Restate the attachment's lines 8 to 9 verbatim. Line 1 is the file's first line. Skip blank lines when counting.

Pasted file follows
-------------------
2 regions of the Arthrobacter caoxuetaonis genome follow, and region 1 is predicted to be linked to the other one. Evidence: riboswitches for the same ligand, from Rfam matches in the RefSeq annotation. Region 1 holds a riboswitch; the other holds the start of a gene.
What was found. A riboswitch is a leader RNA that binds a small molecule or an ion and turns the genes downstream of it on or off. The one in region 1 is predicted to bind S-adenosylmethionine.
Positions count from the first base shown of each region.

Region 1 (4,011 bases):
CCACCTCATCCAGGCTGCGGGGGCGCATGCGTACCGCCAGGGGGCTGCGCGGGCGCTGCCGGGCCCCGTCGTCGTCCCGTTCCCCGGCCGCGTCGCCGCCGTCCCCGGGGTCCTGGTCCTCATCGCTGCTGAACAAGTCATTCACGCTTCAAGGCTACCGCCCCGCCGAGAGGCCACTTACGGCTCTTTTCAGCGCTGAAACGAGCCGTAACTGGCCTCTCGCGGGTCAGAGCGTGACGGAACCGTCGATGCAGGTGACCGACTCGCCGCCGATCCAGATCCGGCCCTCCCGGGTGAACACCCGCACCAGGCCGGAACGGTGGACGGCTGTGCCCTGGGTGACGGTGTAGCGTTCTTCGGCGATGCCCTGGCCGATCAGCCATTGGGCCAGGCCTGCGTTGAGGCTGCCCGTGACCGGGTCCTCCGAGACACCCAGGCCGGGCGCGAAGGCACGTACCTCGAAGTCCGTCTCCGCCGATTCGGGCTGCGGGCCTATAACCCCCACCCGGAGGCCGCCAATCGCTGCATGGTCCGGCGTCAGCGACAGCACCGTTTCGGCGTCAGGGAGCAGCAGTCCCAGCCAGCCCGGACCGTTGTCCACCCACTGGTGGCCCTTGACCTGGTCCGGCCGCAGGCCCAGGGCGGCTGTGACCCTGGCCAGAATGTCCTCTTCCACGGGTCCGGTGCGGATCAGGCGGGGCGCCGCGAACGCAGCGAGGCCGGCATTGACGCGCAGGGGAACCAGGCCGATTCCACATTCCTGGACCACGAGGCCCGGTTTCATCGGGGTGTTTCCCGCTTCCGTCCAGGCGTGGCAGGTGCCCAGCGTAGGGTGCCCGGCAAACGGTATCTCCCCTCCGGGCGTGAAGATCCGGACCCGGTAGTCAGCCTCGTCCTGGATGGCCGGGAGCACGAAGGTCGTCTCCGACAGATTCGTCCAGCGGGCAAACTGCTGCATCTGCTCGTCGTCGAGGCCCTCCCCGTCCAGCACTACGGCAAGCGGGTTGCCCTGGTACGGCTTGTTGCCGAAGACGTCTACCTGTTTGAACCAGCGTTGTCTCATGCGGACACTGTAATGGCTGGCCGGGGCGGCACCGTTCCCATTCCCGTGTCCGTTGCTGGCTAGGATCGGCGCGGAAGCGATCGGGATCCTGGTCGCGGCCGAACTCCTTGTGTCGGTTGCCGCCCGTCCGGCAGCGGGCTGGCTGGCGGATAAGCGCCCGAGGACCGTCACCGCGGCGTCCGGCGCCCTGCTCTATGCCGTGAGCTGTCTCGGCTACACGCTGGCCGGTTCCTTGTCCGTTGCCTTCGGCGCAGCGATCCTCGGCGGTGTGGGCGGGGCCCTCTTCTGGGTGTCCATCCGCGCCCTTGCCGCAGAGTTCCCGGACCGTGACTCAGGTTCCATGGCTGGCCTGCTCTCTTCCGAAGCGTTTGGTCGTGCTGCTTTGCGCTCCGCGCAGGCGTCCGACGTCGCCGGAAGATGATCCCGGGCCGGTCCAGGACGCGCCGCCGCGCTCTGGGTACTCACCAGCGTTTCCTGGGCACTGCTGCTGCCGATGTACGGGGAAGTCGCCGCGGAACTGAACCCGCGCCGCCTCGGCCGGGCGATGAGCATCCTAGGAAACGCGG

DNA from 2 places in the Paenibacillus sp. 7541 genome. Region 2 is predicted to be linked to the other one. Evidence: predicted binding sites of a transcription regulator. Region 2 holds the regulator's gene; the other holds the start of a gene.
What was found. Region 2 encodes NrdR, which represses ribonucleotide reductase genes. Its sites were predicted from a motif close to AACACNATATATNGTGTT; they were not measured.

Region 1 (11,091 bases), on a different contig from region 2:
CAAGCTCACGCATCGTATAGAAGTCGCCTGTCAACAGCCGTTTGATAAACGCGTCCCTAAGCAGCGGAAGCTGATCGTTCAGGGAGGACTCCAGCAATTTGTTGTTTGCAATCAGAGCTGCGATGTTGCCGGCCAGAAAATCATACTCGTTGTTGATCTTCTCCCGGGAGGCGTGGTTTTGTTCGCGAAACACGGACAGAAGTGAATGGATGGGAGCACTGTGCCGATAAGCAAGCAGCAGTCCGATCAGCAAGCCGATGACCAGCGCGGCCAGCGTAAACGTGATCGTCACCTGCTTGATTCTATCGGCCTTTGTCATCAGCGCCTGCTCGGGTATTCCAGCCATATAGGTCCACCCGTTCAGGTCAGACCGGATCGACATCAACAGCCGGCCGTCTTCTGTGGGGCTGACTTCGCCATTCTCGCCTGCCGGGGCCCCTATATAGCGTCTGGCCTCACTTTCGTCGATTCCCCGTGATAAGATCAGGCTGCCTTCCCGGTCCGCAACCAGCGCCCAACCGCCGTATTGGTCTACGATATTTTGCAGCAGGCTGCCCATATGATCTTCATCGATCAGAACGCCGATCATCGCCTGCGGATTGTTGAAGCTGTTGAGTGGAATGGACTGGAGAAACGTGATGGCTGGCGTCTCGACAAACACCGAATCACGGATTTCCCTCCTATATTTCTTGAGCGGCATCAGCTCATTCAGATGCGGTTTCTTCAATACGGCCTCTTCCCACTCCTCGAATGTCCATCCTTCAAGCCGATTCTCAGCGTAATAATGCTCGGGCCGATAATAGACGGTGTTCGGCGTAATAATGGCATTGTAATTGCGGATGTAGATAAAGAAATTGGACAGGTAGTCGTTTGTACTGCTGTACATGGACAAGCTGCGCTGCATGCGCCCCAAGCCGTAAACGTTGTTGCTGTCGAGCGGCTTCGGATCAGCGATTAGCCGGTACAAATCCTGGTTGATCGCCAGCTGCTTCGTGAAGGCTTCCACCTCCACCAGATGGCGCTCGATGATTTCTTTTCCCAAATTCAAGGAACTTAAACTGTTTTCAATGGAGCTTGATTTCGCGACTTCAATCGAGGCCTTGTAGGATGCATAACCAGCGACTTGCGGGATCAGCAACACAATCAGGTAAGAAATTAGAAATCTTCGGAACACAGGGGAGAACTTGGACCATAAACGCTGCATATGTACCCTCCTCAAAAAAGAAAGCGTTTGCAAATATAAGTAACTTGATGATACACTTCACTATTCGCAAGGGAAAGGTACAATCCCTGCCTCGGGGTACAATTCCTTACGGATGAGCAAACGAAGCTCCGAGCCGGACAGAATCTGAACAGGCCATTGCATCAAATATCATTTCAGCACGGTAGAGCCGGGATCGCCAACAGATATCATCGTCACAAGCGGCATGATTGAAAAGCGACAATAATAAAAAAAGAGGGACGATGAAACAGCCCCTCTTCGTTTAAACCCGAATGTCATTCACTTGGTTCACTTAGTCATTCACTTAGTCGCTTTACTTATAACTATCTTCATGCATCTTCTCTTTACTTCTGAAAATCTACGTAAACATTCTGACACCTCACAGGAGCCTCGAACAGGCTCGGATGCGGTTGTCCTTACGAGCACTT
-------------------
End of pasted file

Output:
Region 1 (11,091 bases), on a different contig from region 2:
CAAGCTCACGCATCGTATAGAAGTCGCCTGTCAACAGCCGTTTGATAAACGCGTCCCTAAGCAGCGGAAGCTGATCGTTCAGGGAGGACTCCAGCAATTTGTTGTTTGCAATCAGAGCTGCGATGTTGCCGGCCAGAAAATCATACTCGTTGTTGATCTTCTCCCGGGAGGCGTGGTTTTGTTCGCGAAACACGGACAGAAGTGAATGGATGGGAGCACTGTGCCGATAAGCAAGCAGCAGTCCGATCAGCAAGCCGATGACCAGCGCGGCCAGCGTAAACGTGATCGTCACCTGCTTGATTCTATCGGCCTTTGTCATCAGCGCCTGCTCGGGTATTCCAGCCATATAGGTCCACCCGTTCAGGTCAGACCGGATCGACATCAACAGCCGGCCGTCTTCTGTGGGGCTGACTTCGCCATTCTCGCCTGCCGGGGCCCCTATATAGCGTCTGGCCTCACTTTCGTCGATTCCCCGTGATAAGATCAGGCTGCCTTCCCGGTCCGCAACCAGCGCCCAACCGCCGTATTGGTCTACGATATTTTGCAGCAGGCTGCCCATATGATCTTCATCGATCAGAACGCCGATCATCGCCTGCGGATTGTTGAAGCTGTTGAGTGGAATGGACTGGAGAAACGTGATGGCTGGCGTCTCGACAAACACCGAATCACGGATTTCCCTCCTATATTTCTTGAGCGGCATCAGCTCATTCAGATGCGGTTTCTTCAATACGGCCTCTTCCCACTCCTCGAATGTCCATCCTTCAAGCCGATTCTCAGCGTAATAATGCTCGGGCCGATAATAGACGGTGTTCGGCGTAATAATGGCATTGTAATTGCGGATGTAGATAAAGAAATTGGACAGGTAGTCGTTTGTACTGCTGTACATGGACAAGCTGCGCTGCATGCGCCCCAAGCCGTAAACGTTGTTGCTGTCGAGCGGCTTCGGATCAGCGATTAGCCGGTACAAATCCTGGTTGATCGCCAGCTGCTTCGTGAAGGCTTCCACCTCCACCAGATGGCGCTCGATGATTTCTTTTCCCAAATTCAAGGAACTTAAACTGTTTTCAATGGAGCTTGATTTCGCGACTTCAATCGAGGCCTTGTAGGATGCATAACCAGCGACTTGCGGGATCAGCAACACAATCAGGTAAGAAATTAGAAATCTTCGGAACACAGGGGAGAACTTGGACCATAAACGCTGCATATGTACCCTCCTCAAAAAAGAAAGCGTTTGCAAATATAAGTAACTTGATGATACACTTCACTATTCGCAAGGGAAAGGTACAATCCCTGCCTCGGGGTACAATTCCTTACGGATGAGCAAACGAAGCTCCGAGCCGGACAGAATCTGAACAGGCCATTGCATCAAATATCATTTCAGCACGGTAGAGCCGGGATCGCCAACAGATATCATCGTCACAAGCGGCATGATTGAAAAGCGACAATAATAAAAAAAGAGGGACGATGAAACAGCCCCTCTTCGTTTAAACCCGAATGTCATTCACTTGGTTCACTTAGTCATTCACTTAGTCGCTTTACTTATAACTATCTTCATGCATCTTCTCTTTACTTCTGAAAATCTACGTAAACATTCTGACACCTCACAGGAGCCTCGAACAGGCTCGGATGCGGTTGTCCTTACGAGCACTT